“The tariff and our solution must fit the customer, not the other way around,” says Florian Sonntag (Head of Project Management, FUSION IoT) from Epsilon Telecommunications in the 103rd episode of the IoT Use Case podcast. From the requirement and desire to provide individual IoT solutions for optimal connectivity to medium-sized enterprises, the brand Fusion IoT was created at Epsilon. In this episode, we talk about Narrowband IoT tracking (NB-IoT) and how Fusion IoT can take asset tracking for containers to a new level, among other topics.
Episode 103 at a glance (and click):
- [08:20] Challenges, potentials and status quo – This is what the use case looks like in practice
- [15:06] Solutions, offerings and services – A look at the technologies used
- [30:43] Results, Business Models and Best Practices – How Success is Measured
Podcast episode summary
When Epsilon refers to customers, it means classic German medium-sized companies, which typically consists of companies with around 5,000-6,000 employees. In this episode, we are joined by two IoT experts from Epsilon who give us practical insights into their connectivity use cases – Volker Mahler and Florian Sonntag.
In detail, a specific project is examined that revolves around asset tracking, specifically tracking of containers. Epsilon’s focus in this regard is not on 2G or similar technologies, but on pure Narrowband IoT tracking.
If you want to keep track of a container – and do so worldwide with coverage of different countries – you are faced with many challenges:
- What hardware to choose?
- What are the suitable radio systems?
- How to ensure the power supply?
Epsilon draws on a large network to provide its customers with comprehensive advice on these topics. All of this information about what the connectivity specialist does, how their solutions work and are structured in detail, what current projects they have, and how they envision the future of IoT can be found in this podcast episode.
Today we have Florian Sonntag, Head of Project Management at Epsilon Telecommunications GmbH for the Fusion IoT product, and Volker Mahler, Regional Manager East, also from Epsilon, as our guests.
Hello Florian, hello Volker. Welcome to the IoT Use Case Podcast! I am very happy that you are with us today. Florian, how are you today and where are you at the moment?
I’m doing great, thanks. Thank you for the invitation. I am working from home right now, as times are right now, you’re switching back and forth between the working at home and at the office. I’m looking forward to the day today.
Volker, are you in the same city? Where are you at the moment?
Hello Madeleine, thank you for the invitation. I also work from home, but I have been familiar with working from home for more than 20 years now. As a salesperson, one is familiar with the topic. I already had two client appointments today, but I went back to the office, back home, after lunch so we could record this episode.
Very nice. Thank you first of all for the transition, keyword customer appointments, we’ll come back to that in a moment. To introduce yourselves a bit and give some context to Epsilon Telecommunications: You are known in the market as the most successful German service provider for telecommunications, especially in the business customer segment. From the Upper Franconian town of Oberkotzau in the district of Hof. Where is that located?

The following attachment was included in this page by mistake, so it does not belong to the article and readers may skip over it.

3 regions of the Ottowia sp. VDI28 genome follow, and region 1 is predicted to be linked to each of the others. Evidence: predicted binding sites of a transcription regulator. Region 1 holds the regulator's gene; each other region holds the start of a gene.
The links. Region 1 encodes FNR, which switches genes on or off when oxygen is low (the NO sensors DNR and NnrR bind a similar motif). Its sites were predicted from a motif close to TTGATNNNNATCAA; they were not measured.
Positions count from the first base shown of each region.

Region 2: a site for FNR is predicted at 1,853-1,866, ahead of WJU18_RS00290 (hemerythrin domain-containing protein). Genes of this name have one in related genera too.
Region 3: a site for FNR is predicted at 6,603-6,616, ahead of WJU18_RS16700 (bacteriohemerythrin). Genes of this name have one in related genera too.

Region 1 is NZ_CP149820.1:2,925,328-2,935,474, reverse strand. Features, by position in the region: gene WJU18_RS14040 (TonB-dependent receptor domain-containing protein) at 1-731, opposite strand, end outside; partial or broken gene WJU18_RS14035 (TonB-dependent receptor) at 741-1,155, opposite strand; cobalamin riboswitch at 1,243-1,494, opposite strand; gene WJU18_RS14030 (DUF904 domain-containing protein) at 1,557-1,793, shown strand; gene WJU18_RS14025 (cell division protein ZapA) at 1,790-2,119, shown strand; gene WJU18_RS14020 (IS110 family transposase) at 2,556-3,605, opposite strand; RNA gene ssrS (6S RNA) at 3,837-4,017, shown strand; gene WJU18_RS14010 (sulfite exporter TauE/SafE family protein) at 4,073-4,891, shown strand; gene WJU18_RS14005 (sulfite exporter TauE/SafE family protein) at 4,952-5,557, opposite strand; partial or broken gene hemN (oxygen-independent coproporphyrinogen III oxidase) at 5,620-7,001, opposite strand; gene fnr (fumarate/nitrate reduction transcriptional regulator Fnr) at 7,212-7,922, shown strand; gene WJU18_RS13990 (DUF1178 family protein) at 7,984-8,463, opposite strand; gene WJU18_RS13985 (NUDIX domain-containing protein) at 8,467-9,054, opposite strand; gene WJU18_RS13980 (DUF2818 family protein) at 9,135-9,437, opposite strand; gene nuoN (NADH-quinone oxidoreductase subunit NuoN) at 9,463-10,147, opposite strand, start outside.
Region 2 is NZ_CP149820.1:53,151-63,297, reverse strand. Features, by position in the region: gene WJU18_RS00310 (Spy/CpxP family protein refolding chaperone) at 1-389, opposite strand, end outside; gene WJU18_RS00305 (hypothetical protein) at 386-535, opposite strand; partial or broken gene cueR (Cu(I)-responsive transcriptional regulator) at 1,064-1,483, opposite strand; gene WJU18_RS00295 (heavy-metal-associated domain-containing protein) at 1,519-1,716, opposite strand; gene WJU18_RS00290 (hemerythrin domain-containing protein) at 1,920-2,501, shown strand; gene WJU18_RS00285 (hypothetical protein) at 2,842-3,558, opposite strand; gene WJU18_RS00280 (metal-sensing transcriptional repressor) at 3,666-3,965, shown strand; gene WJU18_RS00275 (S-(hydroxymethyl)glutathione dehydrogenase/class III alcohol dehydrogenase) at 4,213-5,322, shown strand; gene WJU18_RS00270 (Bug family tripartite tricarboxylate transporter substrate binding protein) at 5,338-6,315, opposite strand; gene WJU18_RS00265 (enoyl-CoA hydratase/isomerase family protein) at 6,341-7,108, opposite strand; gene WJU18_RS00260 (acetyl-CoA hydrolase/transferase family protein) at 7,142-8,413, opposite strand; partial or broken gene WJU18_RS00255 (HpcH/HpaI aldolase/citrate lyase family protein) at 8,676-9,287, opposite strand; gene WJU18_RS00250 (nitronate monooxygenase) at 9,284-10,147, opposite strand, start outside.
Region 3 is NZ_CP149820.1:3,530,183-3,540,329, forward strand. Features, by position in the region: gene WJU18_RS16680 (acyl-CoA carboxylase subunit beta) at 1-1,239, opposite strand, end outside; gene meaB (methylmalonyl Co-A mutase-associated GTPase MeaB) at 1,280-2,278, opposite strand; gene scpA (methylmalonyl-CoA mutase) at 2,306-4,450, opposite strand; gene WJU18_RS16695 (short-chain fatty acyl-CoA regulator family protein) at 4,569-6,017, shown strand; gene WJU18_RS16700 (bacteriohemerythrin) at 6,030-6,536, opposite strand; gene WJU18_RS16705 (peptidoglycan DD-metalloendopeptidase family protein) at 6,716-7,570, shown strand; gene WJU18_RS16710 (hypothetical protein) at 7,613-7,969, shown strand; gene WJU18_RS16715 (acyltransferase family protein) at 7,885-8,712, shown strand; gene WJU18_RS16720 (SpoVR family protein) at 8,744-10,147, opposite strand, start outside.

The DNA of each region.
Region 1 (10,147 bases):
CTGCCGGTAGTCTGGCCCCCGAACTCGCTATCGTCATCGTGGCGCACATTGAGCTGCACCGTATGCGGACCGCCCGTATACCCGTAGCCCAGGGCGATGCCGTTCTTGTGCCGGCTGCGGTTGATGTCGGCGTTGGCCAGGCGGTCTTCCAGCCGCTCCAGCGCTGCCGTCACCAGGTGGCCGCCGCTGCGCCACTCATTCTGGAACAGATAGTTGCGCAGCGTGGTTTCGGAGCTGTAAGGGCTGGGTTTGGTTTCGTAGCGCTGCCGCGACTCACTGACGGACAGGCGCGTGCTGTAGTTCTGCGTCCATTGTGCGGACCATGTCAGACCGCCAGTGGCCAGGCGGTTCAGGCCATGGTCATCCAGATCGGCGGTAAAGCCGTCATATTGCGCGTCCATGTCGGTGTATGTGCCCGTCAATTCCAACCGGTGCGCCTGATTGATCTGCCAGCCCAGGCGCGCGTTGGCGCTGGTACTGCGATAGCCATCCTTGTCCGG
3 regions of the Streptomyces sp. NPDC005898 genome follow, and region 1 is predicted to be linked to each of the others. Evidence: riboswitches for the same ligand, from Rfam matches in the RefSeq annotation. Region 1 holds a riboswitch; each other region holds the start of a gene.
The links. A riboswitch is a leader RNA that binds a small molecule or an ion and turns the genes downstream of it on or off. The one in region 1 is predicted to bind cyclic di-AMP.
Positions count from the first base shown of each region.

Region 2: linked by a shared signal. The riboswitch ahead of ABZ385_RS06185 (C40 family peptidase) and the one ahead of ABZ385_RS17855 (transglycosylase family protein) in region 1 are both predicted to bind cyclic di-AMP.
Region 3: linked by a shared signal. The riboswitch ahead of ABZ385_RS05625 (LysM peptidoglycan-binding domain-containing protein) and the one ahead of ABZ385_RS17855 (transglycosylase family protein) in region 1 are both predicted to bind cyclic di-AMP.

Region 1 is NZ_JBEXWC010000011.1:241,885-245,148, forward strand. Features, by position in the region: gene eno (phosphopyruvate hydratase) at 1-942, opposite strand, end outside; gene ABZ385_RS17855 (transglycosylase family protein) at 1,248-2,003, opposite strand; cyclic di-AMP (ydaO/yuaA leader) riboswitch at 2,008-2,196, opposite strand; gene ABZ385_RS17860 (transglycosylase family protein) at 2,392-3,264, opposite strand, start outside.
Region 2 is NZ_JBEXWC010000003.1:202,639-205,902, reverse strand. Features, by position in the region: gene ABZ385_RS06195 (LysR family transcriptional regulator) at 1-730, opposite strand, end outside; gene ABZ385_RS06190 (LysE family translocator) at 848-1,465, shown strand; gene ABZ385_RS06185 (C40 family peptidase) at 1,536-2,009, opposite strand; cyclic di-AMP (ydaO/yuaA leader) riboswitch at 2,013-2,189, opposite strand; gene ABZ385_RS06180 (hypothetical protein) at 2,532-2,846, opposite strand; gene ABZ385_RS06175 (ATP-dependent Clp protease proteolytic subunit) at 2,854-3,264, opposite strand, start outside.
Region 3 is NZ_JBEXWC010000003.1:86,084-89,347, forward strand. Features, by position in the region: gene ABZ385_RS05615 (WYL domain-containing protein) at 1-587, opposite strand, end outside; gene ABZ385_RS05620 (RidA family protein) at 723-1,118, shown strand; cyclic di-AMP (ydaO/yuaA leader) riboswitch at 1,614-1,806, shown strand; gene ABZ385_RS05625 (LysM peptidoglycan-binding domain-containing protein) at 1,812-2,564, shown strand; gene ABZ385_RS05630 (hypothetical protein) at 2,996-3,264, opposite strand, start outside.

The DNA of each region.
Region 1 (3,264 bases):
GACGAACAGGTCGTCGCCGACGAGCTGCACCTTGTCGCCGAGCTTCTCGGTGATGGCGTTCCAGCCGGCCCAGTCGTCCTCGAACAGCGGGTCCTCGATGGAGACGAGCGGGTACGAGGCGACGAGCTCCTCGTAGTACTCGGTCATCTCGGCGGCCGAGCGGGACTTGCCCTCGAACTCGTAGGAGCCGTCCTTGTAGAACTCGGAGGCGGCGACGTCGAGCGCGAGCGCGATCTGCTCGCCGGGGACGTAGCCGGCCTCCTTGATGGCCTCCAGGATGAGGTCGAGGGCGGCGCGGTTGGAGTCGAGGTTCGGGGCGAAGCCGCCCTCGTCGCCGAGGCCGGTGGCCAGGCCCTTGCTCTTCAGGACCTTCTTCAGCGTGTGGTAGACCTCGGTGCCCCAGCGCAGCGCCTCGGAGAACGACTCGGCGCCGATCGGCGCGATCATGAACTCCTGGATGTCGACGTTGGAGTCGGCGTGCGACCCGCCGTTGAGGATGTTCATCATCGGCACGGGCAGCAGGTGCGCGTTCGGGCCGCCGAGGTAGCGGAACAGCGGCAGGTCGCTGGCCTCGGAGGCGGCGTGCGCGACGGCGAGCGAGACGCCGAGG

In beautiful Upper Franconia. That’s a good half to three quarters of an hour away from Nuremberg.
You have 800 sales partners throughout Germany, a huge network. You provide support in the marketing of communication solutions and services for business customers, especially with the brand FUSION IoT you are the one to talk to about IoT, Industrie 4.0 and M2M. Florian, you are a project manager at Epsilon Telecommunications. Could you briefly explain to us why FUSION IoT is a special platform that you offer? What makes it so unique?
As you mentioned, we come from a background in the mobile and fixed network sector. FUSION IoT is our first own brand that we have launched. This is because in 2018, we realized that the IoT sector was poorly covered by the regular network operators in Germany for our target audience, which primarily consists of medium-sized businesses. That’s when we realized with FUSION IoT that we have the connections to the network operators, the network operators don’t offer a solution, so we offer the solution ourselves. In the best case, we aim to approach the IoT sector in the same way as we do in the mobile and fixed network field – independently. When it comes to network operators, we are independent and have the freedom to offer and provide customers with all the providers available on our platform, catering to their specific needs. I like to use the standard phrase: The tariff and our solution must fit the customer, not the other way around. We did not find this with the network operators, which is why we are now doing it ourselves with FUSION IoT.
In this case, network operators refer to companies like Telekom, Telefónica, Vodafone, and a few others. Keyword customer. Volker, you are Regional Manager East, in Sales. Can you briefly explain us what clients you’re working with?
Basically, these are the medium-sized companies That doesn’t include the likes of BMW, Bayer AG, and Airbus, but rather the classic German medium-sized company. So, we’re talking about companies with a workforce ranging from 5,000 to 6,000 employees, just to give you an idea of the scale. We also have a few international customers who work with us, whose European or German subsidiaries are our customers. Basically, our target group is the classic German medium-sized company, I’ll say Max Schulze GmbH, a long-established mechanical engineering company from Stuttgart or a large logistics company. These are the customers we usually work with.